There you have Jesus — He to whom the Father gave all power in Heaven and on Earth — giving to the apostles the power to preach His message.
When did He give them the power to baptize the converts who believed in His message? In the same Gospel passage, we read: “Baptizing them in the name of the Father, and of the Son, and of the Holy Spirit.” And, to make sure everything would be done correctly, He guaranteed to them that He would be there with them to the end: “And behold I am with you all days, even to the consummation of the world.”
Here is the full passage:
“All power is given to me in heaven and in earth. Going therefore, teach ye all nations; baptizing them in the name of the Father, and of the Son, and of the Holy Ghost. Teaching them to observe all things whatsoever I have commanded you: and behold I am with you all days, even to the consummation of the world.”
It is important to realize that when He says “all power” He manifests the warrant and commission of the apostles and their successors, the bishops and pastors of Christ’s Church. He received from his Father all power in Heaven and on Earth: and in virtue of this power, he sends them (even as his Father sent him, John 20:21) to teach and disciple, not one, but all nations; and instruct them in all truths: and that he may assist them effectually in the execution of this commission, he promises to be with them, not for three or four hundred years only, but all days, even to the consummation of the world.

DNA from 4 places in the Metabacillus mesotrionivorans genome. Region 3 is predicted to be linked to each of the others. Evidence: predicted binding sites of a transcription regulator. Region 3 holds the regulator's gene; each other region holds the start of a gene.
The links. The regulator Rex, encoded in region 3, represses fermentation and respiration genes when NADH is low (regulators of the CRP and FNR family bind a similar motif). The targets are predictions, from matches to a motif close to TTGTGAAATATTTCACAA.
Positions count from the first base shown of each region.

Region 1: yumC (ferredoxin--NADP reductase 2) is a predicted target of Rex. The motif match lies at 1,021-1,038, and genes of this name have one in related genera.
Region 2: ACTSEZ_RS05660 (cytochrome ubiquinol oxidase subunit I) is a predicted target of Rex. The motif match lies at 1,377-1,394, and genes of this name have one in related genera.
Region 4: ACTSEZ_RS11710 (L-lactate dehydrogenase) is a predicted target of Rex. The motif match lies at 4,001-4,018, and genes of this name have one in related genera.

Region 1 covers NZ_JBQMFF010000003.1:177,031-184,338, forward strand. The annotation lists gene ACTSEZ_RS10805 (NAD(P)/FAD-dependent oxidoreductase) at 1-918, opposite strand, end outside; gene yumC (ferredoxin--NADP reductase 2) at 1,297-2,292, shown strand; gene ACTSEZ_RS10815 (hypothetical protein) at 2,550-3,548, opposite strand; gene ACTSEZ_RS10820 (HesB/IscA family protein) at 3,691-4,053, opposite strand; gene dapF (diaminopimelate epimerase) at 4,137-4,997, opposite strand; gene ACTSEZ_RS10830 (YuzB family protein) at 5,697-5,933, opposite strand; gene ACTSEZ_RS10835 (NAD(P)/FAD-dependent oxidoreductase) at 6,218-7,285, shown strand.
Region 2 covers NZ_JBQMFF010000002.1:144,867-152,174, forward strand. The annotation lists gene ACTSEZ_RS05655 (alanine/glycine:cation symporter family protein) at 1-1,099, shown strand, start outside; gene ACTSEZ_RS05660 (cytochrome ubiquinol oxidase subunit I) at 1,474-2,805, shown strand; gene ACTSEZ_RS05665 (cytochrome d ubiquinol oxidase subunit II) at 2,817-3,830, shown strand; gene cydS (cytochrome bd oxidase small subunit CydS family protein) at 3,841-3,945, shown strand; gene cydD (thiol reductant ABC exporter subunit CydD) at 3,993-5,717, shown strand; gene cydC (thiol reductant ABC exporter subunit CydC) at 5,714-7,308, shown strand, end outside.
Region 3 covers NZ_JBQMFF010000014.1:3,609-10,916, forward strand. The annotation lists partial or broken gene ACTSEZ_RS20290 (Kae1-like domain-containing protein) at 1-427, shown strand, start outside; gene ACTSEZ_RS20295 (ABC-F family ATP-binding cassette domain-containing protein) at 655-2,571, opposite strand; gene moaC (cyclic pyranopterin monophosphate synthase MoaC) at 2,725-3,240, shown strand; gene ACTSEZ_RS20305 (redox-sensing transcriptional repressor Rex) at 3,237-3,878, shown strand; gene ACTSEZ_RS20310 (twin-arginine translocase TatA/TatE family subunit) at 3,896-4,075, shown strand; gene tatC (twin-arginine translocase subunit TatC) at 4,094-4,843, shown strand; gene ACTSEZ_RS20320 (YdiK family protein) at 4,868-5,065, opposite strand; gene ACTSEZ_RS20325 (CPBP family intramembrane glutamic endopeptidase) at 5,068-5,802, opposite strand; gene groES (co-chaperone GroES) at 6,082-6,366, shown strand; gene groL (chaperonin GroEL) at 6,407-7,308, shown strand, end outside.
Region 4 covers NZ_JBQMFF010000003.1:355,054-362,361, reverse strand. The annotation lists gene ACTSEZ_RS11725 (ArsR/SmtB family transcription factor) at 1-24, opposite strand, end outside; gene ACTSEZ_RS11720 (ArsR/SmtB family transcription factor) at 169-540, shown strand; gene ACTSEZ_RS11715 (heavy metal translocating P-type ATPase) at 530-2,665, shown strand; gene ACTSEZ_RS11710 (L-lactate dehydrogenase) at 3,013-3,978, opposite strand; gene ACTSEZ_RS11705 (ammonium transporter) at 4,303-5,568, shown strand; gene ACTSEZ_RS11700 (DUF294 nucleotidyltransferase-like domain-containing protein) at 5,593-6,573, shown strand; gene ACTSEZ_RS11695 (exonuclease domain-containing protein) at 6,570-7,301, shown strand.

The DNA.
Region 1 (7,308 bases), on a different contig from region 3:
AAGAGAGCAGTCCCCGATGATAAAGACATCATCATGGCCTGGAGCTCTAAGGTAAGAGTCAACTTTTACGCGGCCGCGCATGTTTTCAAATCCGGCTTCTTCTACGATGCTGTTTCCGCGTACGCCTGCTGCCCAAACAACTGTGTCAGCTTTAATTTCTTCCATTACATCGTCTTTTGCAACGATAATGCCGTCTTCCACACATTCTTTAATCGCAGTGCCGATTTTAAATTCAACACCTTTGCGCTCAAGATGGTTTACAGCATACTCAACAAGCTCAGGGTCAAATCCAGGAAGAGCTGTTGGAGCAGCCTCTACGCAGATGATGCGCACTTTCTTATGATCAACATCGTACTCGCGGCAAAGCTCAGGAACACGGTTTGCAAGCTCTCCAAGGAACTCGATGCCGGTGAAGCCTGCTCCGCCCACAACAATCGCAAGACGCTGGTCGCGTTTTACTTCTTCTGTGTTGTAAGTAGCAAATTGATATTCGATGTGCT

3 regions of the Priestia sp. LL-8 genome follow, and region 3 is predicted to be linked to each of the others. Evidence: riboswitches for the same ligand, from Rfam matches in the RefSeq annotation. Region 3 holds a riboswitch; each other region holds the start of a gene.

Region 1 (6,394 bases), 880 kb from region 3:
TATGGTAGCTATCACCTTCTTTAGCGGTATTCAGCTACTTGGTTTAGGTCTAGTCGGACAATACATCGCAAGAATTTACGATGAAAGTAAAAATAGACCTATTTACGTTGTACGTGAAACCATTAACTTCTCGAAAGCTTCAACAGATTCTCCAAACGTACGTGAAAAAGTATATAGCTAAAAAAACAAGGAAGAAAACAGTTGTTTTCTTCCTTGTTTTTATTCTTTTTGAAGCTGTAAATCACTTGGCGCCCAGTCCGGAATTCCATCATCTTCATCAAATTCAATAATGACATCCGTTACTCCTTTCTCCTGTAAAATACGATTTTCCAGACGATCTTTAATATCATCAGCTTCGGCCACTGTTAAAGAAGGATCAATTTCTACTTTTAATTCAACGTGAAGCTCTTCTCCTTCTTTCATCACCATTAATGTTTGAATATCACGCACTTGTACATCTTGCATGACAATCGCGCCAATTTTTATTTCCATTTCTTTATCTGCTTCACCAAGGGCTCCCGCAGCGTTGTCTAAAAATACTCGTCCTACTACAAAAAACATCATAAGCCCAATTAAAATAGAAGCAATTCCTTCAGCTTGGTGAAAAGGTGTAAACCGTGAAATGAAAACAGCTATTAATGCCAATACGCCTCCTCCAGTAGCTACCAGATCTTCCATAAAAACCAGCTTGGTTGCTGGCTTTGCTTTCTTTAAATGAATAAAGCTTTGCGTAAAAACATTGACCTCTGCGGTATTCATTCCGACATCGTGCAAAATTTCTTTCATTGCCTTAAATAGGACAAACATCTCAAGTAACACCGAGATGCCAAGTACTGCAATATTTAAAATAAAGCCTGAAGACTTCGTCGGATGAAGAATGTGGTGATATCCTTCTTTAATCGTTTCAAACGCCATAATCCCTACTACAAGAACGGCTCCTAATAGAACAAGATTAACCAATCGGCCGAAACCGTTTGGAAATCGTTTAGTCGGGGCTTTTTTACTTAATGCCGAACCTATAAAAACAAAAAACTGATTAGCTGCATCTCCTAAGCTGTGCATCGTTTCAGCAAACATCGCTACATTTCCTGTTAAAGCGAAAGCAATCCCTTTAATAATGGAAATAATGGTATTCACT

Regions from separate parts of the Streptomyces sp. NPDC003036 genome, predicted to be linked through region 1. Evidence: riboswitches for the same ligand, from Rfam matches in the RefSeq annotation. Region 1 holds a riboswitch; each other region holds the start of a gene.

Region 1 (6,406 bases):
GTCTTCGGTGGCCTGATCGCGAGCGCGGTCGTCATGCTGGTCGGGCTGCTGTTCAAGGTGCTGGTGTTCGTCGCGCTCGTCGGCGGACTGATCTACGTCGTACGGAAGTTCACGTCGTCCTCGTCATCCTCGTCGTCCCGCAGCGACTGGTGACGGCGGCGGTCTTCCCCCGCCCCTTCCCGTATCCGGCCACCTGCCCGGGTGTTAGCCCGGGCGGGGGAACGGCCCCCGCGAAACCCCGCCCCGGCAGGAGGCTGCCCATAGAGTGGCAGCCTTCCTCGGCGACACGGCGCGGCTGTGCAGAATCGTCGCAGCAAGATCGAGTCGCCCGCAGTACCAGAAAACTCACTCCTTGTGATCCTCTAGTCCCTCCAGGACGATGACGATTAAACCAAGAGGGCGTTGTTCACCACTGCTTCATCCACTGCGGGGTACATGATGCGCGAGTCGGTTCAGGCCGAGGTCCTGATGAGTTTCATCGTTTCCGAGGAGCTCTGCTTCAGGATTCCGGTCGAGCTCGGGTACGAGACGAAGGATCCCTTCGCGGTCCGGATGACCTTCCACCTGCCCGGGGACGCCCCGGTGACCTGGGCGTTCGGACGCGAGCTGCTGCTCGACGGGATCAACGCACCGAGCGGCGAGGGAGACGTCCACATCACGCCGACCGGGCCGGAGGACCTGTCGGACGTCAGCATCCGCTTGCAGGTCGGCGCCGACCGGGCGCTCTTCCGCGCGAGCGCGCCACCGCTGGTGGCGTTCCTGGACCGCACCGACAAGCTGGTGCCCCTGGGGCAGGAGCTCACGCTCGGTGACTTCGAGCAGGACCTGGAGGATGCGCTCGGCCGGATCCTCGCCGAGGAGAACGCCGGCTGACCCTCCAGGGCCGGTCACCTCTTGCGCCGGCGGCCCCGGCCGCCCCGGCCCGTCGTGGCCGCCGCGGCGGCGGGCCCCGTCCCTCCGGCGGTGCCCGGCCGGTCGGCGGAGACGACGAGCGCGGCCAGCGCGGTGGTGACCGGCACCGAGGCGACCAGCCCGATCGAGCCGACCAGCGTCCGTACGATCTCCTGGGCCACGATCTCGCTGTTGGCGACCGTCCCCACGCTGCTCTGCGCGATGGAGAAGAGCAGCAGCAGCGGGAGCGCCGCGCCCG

And finally, and most important from the point of view of the Sacrament of Confession, when did he give them the power to forgive sins?
You read it in St. John’s Gospel (20:18-20): “Peace be to you. As the Father hath sent me, I also send you. When he had said this, he breathed on them; and he said to them: Receive ye the Holy Spirit. Whose sins you shall forgive, they are forgiven them; and whose sins you shall retain, they are retained.” Period.
Remember that He had previously said to them: “Amen I say to you, whatsoever you shall bind upon earth, shall be bound also in heaven; and whatsoever you shall loose upon earth, shall be loosed also in heaven” (Matt. 18:18).
So, the eleven apostles had the power to preach, baptize, and forgive/retain sins in Jesus’ name. But how could they discern which sins were to be forgiven, and which ones were not, but to be retained, unless the penitent told them? Telepathy was not a gift given to the apostles. They had to hear them directly from the penitent.